Source of Hawaiian terms: An English-Hawaiian Dictionary with Various Useful Tables, by H.R. Hitchcock (1968).

Musk Ox Extraordinaire!

October 8, 2011

This particular sculpture was a gift from my parents several years ago.  I don’t know the artist (based on the style, my guess would be Kellipalik Qimipik), but it is an exquisitely majestic piece nonetheless.  The musk ox is a powerful animal.  The below video should be excellent incentive to not get too close to these magnificent creatures.

Dancing Walrus!

September 27, 2011

Here is another sculpture from my art collection that I picked up at the Inuit Art Sale at the Dennos Museum at Northwestern Michigan College a couple of summers ago.  I liked this one for a lot of reasons: the black tusks, the white stone, and the unique shape and depiction of the walrus dancing.  It was one of those “I loved it the minute I saw it” moments.  In all of my years of collecting, I’ve learned to act upon these moments and to not hesitate when purchasing.

The artist: Guula Paneak.
The medium: stone.
The enjoyment value: priceless!

Correcting A Major Oversight!

August 30, 2011

It may take me a few weeks to get this done, but I’ve discovered several pieces of my art collection that I have failed to document on this blog!  Apparently several sculptures have slipped through the crack so it is high time I correct this glaring omission.  I purchased this one (a Musk Ox) back in the late 80s or early 90s (too long ago to remember and long before I started keeping track of such things — I’m lucky to have remembered the artist’s name).  The artist: Towatuga Sagouk; the community: Frobisher Bay; the medium: green soapstone; the technique: carving.  This was the very first Inuit carving that I purchased (during the annual Inuit Art Sale at the Dennos Museum at Northwestern Michigan College) and I was particularly drawn to its simplicity.  I now have 5 sculptures and 3 prints from Inuit artists and I think it is safe to say that I’m not finished collecting (yet).  I return to the area every year during the Art Sale, and here lately, I’ve been purchasing a piece on a fairly regular basis.  Do you suppose there is a 12-step program for art collectors?  Compared to other addictions, art collecting doesn’t seem too bad at all (but I must confess that I may be a bit biased in my perspective).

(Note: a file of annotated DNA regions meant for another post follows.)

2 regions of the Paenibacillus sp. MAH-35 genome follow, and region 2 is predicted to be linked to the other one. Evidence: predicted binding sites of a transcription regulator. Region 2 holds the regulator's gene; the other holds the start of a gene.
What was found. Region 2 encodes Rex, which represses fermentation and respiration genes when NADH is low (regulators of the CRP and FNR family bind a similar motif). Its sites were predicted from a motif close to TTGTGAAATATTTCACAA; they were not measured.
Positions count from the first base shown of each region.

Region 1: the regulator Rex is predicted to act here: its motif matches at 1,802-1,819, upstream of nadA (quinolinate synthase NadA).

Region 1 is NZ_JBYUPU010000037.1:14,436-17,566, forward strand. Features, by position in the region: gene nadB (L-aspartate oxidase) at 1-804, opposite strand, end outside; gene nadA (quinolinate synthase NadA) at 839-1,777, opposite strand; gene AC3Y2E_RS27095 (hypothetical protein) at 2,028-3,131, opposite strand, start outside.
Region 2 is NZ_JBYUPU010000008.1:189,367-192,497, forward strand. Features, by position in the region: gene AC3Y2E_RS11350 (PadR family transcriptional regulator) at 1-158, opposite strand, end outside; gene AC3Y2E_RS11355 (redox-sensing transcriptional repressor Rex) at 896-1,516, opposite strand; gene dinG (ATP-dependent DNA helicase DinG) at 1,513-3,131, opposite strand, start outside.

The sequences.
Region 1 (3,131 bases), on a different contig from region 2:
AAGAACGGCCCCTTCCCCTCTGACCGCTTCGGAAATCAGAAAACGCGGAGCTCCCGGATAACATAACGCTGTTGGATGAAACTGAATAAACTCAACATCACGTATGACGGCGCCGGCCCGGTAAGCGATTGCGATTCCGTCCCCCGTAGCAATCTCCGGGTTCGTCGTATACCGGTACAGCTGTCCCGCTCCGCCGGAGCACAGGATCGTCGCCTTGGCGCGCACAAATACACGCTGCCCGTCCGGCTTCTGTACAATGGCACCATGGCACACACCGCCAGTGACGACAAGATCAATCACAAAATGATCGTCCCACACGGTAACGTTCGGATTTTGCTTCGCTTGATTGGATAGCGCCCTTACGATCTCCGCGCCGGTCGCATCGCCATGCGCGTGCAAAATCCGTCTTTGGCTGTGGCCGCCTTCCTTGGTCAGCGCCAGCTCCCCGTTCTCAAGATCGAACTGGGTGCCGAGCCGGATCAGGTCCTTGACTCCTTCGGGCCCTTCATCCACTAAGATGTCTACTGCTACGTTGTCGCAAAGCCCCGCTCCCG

Architectural Art, Part II!

August 25, 2010

Here is the second 8″x8″ square that I purchased last month.  The artist: Larry Fox.  The medium: wood.  The Gallery: the Artisan Design Network.  The location: Traverse City, Michigan (downtown on Front Street).  The colors, the flow, the dimensionality (i.e., the depth) make this piece a beautiful compliment to my other piece by this artist.  But now that I think of it, every piece that was displayed  would have been a beautiful compliment to any other piece . . . some better than others (of course), but the style, expression, and simplicity are what set these apart (in my humble opinion) . . . and I just like them!  I’ll just have to pick up some more the next time I’m in town.

Dancing Musk Ox!

August 18, 2010

The top view

Every now and then you come across a work of art that is truly unique in its expression.  Here is a wonderful piece by Ptis Qimirpik (a Cape Dorset artist) that captured my heart immediately.  Not only in the perspective unique (a musk ox on one foot, but the carving (top and bottom) is exquisite.   I’m providing a couple of separate views of this one . . . the top side, and the under side. 

The bottom view
This piece was acquired from the Dennos Museum Center on the campus of Northwestern Michigan College during its annual Inuit Art Sale.    And, as is usually the case, I fall in love with several pieces and must make a difficult decision every year on what to purchase for my collection.  Once I win the lottery, this won’t be as big an issue . . . but I’m not holding my breath just yet.   Enjoy!